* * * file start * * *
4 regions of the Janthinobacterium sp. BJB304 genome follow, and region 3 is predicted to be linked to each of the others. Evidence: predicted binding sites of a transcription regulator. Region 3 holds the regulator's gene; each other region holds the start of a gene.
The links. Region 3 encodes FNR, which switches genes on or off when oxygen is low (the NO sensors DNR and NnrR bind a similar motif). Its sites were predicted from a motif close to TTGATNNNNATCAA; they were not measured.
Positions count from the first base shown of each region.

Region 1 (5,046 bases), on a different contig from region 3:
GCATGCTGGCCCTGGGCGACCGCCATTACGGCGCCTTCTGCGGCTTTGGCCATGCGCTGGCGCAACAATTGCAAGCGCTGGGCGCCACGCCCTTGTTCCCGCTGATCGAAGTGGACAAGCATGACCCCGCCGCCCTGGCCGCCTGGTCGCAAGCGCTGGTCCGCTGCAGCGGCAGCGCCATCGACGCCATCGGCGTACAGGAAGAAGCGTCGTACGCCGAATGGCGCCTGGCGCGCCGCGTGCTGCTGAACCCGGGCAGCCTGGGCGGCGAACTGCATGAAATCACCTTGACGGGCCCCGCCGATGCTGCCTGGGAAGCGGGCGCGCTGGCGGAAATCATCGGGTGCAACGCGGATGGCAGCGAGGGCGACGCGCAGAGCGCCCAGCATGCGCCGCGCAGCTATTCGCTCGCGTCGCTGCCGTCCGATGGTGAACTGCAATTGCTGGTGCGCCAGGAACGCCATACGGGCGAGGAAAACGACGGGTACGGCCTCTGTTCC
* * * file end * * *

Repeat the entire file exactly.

4 regions of the Janthinobacterium sp. BJB304 genome follow, and region 3 is predicted to be linked to each of the others. Evidence: predicted binding sites of a transcription regulator. Region 3 holds the regulator's gene; each other region holds the start of a gene.
The links. Region 3 encodes FNR, which switches genes on or off when oxygen is low (the NO sensors DNR and NnrR bind a similar motif). Its sites were predicted from a motif close to TTGATNNNNATCAA; they were not measured.
Positions count from the first base shown of each region.

Region 1 (5,046 bases), on a different contig from region 3:
GCATGCTGGCCCTGGGCGACCGCCATTACGGCGCCTTCTGCGGCTTTGGCCATGCGCTGGCGCAACAATTGCAAGCGCTGGGCGCCACGCCCTTGTTCCCGCTGATCGAAGTGGACAAGCATGACCCCGCCGCCCTGGCCGCCTGGTCGCAAGCGCTGGTCCGCTGCAGCGGCAGCGCCATCGACGCCATCGGCGTACAGGAAGAAGCGTCGTACGCCGAATGGCGCCTGGCGCGCCGCGTGCTGCTGAACCCGGGCAGCCTGGGCGGCGAACTGCATGAAATCACCTTGACGGGCCCCGCCGATGCTGCCTGGGAAGCGGGCGCGCTGGCGGAAATCATCGGGTGCAACGCGGATGGCAGCGAGGGCGACGCGCAGAGCGCCCAGCATGCGCCGCGCAGCTATTCGCTCGCGTCGCTGCCGTCCGATGGTGAACTGCAATTGCTGGTGCGCCAGGAACGCCATACGGGCGAGGAAAACGACGGGTACGGCCTCTGTTCC